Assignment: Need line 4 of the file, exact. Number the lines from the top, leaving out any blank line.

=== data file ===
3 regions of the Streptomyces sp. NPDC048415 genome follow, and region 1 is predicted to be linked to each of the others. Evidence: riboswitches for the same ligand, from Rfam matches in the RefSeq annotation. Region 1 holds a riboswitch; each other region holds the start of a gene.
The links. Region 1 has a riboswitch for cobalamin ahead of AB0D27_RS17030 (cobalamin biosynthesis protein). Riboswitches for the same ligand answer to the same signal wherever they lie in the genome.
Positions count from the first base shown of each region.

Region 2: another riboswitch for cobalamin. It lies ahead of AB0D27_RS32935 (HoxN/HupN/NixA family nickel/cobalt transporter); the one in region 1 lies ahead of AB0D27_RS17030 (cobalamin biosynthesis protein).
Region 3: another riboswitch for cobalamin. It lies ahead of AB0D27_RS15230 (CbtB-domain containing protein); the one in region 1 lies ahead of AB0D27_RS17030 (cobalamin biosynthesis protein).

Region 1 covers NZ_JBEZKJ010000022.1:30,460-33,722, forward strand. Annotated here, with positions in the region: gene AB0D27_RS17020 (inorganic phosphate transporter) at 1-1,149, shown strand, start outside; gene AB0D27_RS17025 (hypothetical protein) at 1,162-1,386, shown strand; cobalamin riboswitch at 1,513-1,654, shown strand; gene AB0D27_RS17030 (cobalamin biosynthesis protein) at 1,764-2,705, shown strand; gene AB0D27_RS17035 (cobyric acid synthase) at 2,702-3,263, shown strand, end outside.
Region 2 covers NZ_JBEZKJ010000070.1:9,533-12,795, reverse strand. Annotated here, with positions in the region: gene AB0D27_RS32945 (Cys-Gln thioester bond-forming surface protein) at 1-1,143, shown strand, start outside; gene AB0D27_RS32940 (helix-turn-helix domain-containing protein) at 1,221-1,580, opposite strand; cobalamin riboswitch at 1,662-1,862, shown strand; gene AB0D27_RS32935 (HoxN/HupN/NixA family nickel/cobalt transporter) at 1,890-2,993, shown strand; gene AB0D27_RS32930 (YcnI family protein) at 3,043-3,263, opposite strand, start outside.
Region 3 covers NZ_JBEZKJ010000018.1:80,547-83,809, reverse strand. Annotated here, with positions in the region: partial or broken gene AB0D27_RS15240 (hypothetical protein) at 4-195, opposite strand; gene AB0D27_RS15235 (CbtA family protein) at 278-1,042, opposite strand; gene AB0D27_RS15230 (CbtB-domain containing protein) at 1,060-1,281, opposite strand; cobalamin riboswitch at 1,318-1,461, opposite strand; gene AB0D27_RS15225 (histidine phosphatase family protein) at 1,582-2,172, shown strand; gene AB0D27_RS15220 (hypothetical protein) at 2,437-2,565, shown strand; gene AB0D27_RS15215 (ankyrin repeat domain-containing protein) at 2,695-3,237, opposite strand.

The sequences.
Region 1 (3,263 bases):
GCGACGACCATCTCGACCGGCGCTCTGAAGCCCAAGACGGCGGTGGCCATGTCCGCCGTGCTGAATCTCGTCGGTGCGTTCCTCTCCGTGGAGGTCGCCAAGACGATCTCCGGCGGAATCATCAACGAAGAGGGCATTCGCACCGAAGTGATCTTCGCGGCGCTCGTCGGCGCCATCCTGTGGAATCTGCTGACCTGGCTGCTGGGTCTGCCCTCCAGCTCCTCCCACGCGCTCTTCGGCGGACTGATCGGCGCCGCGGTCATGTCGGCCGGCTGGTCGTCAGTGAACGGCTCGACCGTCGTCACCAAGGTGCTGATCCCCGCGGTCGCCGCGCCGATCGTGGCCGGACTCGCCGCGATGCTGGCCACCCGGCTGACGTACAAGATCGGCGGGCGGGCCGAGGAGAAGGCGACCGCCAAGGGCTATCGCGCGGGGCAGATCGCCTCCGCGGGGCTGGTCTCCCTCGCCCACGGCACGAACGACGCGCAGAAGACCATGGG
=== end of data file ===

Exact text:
Region 2: another riboswitch for cobalamin. It lies ahead of AB0D27_RS32935 (HoxN/HupN/NixA family nickel/cobalt transporter); the one in region 1 lies ahead of AB0D27_RS17030 (cobalamin biosynthesis protein).